Viewing GPO processing

  • 711 Views
  • Last Post 12 April 2016
enieto posted this 21 August 2006

Is there anyway to see when a GPO is being applied. Is there a log
somewhere that shows what was applied and what wasn't? Like the log that's
created when one logs into w2k in safe mode. In that log, you can see what
drivers are loaded. I need to see what policy is causing an error when
users log on. The error is about installing an .INF file, access is denied.

Thank you

show

Order By: Standard | Newest | Votes
darren1 posted this 21 August 2006

Assuming its XP, then you can use GPMC to get a GP Results report that tells
you what GPOs and what settings were applied to a given user or computer.
However, I think what you're asking is, is there any log that tells you when
a particular operation gets blocked by a particular GPO setting, and the
answer to that is no. Depending upon what the operation is, you may be able
to see what registry values are getting queried (assuming it's an admin.
Template policy that is causing the problem) by using Sysinternals Regmon to
spy on the registry I/O while you are doing the particular operation
described below. However, outside of that its trial and error to find why
the operation is getting stopped.
Darren

Darren Mar-Elia
For comprehensive Windows Group Policy Information, check out
www.gpoguy.com-- the best source for GPO FAQs, video training, tools and
whitepapers. Also check out the Windows Group Policy Guide, the definitive
resource for Group Policy information.

show

enieto posted this 21 August 2006

Darren,
Thanks yes, that's what I want to find out. I did read something in
previous emails about using network trace on the group policy, but I have no
clue on how to do that. Would enabling verbose userenv logging help, you
think?

show

darren1 posted this 21 August 2006

No, verbose userenv logging simply tells you what is happening during each
step of GP processing. It doesn't log what is happening as the user is
executing commands that may run into policy. We actually had a conversation
with the GP team at MS about this particular issue because it is very
difficult to troubleshoot. I don't think a network trace is going to help
since the problem is not during policy application but when the policy has
already been applied and there is some unexpected reaction between an
application and what could be a totally unrelated (usually) shell
restriction. For example, back in the NT 4 days I spent hours trying to
troubleshoot why a particular 16-bit app would throw weird errors whenever
we tried starting it. Through a process of elimination, I figured that it
was choking on the "Hide Drives" policy that hid certain drive letters from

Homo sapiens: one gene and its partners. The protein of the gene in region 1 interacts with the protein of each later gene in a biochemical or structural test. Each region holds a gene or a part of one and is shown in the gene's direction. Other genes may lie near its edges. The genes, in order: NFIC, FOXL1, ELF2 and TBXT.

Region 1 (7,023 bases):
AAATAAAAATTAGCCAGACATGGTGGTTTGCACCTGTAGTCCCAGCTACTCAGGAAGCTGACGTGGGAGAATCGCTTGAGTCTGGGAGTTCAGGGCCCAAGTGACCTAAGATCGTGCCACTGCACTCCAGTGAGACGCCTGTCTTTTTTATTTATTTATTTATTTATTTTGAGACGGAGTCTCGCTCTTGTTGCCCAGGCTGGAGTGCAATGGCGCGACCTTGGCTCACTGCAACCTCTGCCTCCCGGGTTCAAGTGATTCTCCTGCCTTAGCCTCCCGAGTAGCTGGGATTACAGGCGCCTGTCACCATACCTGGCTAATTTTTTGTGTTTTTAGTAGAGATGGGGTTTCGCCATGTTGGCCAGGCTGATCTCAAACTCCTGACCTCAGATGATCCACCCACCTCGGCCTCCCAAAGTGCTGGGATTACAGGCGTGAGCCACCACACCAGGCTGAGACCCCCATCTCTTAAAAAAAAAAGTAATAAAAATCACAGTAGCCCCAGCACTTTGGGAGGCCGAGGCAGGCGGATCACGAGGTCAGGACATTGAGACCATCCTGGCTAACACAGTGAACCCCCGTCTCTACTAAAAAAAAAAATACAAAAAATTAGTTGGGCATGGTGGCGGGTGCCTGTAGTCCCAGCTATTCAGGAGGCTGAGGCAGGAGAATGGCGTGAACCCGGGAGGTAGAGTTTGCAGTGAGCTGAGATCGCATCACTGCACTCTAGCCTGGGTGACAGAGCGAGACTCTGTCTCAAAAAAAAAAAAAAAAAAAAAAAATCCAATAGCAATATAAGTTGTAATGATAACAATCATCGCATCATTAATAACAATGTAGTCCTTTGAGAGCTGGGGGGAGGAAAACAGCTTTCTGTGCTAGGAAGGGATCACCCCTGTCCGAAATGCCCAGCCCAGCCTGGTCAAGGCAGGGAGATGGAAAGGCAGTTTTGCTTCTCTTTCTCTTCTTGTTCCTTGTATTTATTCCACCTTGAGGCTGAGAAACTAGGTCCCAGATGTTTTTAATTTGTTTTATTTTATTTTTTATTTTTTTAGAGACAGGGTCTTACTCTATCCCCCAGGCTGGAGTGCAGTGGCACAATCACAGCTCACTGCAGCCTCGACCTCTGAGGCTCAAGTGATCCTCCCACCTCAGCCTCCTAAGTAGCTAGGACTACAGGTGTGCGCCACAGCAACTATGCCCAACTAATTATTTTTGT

Explorer. This was primarily due to the fact that the particular API the app
was using was relying on the visibility of the drive letter, rather than a
more standard way of accessing that information. So, its really hard to pin
this kind of stuff down unless you get lucky with Regmon or just remove one
policy item at a time until you find the problematic one.

Darren

Darren Mar-Elia
For comprehensive Windows Group Policy Information, check out
www.gpoguy.com-- the best source for GPO FAQs, video training, tools and
whitepapers. Also check out the Windows Group Policy Guide, the definitive
resource for Group Policy information.

show

webster posted this 12 April 2016

https://helgeklein.com/blog/2015/12/how-group-policy-impacts-logon-performance-2-internals/

 

Look at the bottom of Helge’s article.

 

Thanks

 

 

Webster

 

show

kennedyjim posted this 12 April 2016

Tyvm Mr. Webster.  I was looking all over for that…..

 

show

webster posted this 12 April 2016

May sure you read the other three parts. Helge has done a lot of work with timing the effects of all the pieces and parts that make up GPOs.

 

 

Webster

 

show

Techman06 posted this 12 April 2016

Thanks guys.  Those were my thoughts as well.  I appreciate the feedback! 
Gary G. Gray
g3@xxxxxxxxxxxxxxxx
352.585.4505 

show

VolkerE posted this 12 April 2016

Hi,

 

For me it is not a question of logon performance.

The benefits of disabling are marginal I would say. Depending on size and number of GPOs maybe measurable, but mainly marginal.

 

For me the benefits are in management, understanding and designing.

Is the GPO, which includes User and computer settings in an OU where user and computer reside? Or do you need loopback processing? Which has to

be documented and maybe explained to colleagues and so on.

On the other hand, building a separate GPO to put 1-2 settings in it, to fulfill the “only single hive GPO” guide is also….annoying.

 

The truth probably is somewhere in between.

J

 

 

 

 

 

show

webster posted this 12 April 2016

I find it makes troubleshooting GPO issues a little harder. Some admins forget, or don’t know, a side was disabled. They then make changes to the disabled side

and then pull their hair out trying to figure out why the settings are not working. Just my $0.02US worth.

 

 

Webster

 

show

darren posted this 12 April 2016

Agree with Volker 100%. I’ve said for years that disabling one side or the other strictly from a performance perspective provides zero value. That said, the benefits from a

complexity perspective are high, especially if you have multiple “hands in the pie”.

 

Darren

 

show

Techman06 posted this 12 April 2016

From a management perspective I absolutely agree that keeping them separate helps tremendously,  especially when there are multiple fingers involved.   My position was that it didn't impact logon performance when there were User and Computer settings in a GPO and you guys have clarified that for me.  Appreciate the help.
Gary
Gary G. Gray
g3@xxxxxxxxxxxxxxxx

show

Close